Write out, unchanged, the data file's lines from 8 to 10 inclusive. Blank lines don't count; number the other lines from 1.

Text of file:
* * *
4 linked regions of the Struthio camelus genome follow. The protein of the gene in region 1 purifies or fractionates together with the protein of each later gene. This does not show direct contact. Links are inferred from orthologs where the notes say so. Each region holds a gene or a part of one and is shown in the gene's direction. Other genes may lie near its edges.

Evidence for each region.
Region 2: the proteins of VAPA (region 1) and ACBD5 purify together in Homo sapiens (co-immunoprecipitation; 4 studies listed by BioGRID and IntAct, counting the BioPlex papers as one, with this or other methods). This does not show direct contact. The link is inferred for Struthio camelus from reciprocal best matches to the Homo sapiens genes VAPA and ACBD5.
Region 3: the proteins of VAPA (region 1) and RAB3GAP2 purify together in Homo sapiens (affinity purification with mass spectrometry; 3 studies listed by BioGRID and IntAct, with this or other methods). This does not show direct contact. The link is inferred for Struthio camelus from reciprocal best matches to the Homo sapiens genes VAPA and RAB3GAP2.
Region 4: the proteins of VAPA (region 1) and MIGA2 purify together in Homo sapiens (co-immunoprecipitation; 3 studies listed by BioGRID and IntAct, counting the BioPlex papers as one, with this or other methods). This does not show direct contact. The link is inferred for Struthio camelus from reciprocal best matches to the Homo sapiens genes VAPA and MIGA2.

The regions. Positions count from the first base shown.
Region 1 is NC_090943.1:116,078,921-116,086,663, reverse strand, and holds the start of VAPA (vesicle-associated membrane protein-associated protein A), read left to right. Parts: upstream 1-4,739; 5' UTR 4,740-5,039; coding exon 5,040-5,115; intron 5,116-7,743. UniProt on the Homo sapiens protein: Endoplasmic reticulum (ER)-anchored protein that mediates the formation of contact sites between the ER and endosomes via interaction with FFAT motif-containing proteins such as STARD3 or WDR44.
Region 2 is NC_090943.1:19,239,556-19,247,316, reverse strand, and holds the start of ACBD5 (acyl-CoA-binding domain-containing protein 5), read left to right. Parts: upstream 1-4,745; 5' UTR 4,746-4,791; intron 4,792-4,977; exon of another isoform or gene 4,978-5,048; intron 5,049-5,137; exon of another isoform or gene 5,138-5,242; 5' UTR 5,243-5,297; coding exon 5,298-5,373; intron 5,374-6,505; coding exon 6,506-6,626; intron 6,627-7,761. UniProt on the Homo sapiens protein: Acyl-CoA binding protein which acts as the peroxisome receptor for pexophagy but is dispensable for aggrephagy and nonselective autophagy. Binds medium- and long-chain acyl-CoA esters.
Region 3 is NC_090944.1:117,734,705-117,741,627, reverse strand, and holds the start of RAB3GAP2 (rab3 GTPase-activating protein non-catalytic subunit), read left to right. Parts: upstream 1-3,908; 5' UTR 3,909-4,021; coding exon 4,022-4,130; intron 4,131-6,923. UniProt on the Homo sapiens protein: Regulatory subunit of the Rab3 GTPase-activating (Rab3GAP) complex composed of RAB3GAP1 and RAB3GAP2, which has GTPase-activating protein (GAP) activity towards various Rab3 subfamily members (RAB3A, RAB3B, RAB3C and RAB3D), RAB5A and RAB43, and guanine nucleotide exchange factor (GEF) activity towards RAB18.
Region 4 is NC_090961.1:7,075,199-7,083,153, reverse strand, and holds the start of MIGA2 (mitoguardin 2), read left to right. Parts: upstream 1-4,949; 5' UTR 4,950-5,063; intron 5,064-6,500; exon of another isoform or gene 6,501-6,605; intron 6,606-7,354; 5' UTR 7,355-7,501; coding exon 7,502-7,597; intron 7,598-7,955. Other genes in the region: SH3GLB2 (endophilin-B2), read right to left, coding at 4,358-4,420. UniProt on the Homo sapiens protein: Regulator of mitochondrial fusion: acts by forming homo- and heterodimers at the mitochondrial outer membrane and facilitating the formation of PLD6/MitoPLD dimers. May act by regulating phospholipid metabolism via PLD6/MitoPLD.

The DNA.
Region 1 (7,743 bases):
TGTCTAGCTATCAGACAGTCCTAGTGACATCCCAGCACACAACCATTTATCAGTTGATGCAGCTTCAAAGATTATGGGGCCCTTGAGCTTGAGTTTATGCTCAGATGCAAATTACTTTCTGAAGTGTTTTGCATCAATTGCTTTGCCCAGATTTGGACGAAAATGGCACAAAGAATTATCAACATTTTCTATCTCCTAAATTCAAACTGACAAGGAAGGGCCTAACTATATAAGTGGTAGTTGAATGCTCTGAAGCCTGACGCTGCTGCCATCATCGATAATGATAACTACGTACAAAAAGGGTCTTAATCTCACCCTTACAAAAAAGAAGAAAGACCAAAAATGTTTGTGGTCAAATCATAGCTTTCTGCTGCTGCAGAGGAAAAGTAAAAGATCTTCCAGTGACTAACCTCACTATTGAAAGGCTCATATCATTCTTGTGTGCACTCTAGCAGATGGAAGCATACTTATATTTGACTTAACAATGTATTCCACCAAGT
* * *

Region 2 is NC_090943.1:19,239,556-19,247,316, reverse strand, and holds the start of ACBD5 (acyl-CoA-binding domain-containing protein 5), read left to right. Parts: upstream 1-4,745; 5' UTR 4,746-4,791; intron 4,792-4,977; exon of another isoform or gene 4,978-5,048; intron 5,049-5,137; exon of another isoform or gene 5,138-5,242; 5' UTR 5,243-5,297; coding exon 5,298-5,373; intron 5,374-6,505; coding exon 6,506-6,626; intron 6,627-7,761. UniProt on the Homo sapiens protein: Acyl-CoA binding protein which acts as the peroxisome receptor for pexophagy but is dispensable for aggrephagy and nonselective autophagy. Binds medium- and long-chain acyl-CoA esters.
Region 3 is NC_090944.1:117,734,705-117,741,627, reverse strand, and holds the start of RAB3GAP2 (rab3 GTPase-activating protein non-catalytic subunit), read left to right. Parts: upstream 1-3,908; 5' UTR 3,909-4,021; coding exon 4,022-4,130; intron 4,131-6,923. UniProt on the Homo sapiens protein: Regulatory subunit of the Rab3 GTPase-activating (Rab3GAP) complex composed of RAB3GAP1 and RAB3GAP2, which has GTPase-activating protein (GAP) activity towards various Rab3 subfamily members (RAB3A, RAB3B, RAB3C and RAB3D), RAB5A and RAB43, and guanine nucleotide exchange factor (GEF) activity towards RAB18.
Region 4 is NC_090961.1:7,075,199-7,083,153, reverse strand, and holds the start of MIGA2 (mitoguardin 2), read left to right. Parts: upstream 1-4,949; 5' UTR 4,950-5,063; intron 5,064-6,500; exon of another isoform or gene 6,501-6,605; intron 6,606-7,354; 5' UTR 7,355-7,501; coding exon 7,502-7,597; intron 7,598-7,955. Other genes in the region: SH3GLB2 (endophilin-B2), read right to left, coding at 4,358-4,420. UniProt on the Homo sapiens protein: Regulator of mitochondrial fusion: acts by forming homo- and heterodimers at the mitochondrial outer membrane and facilitating the formation of PLD6/MitoPLD dimers. May act by regulating phospholipid metabolism via PLD6/MitoPLD.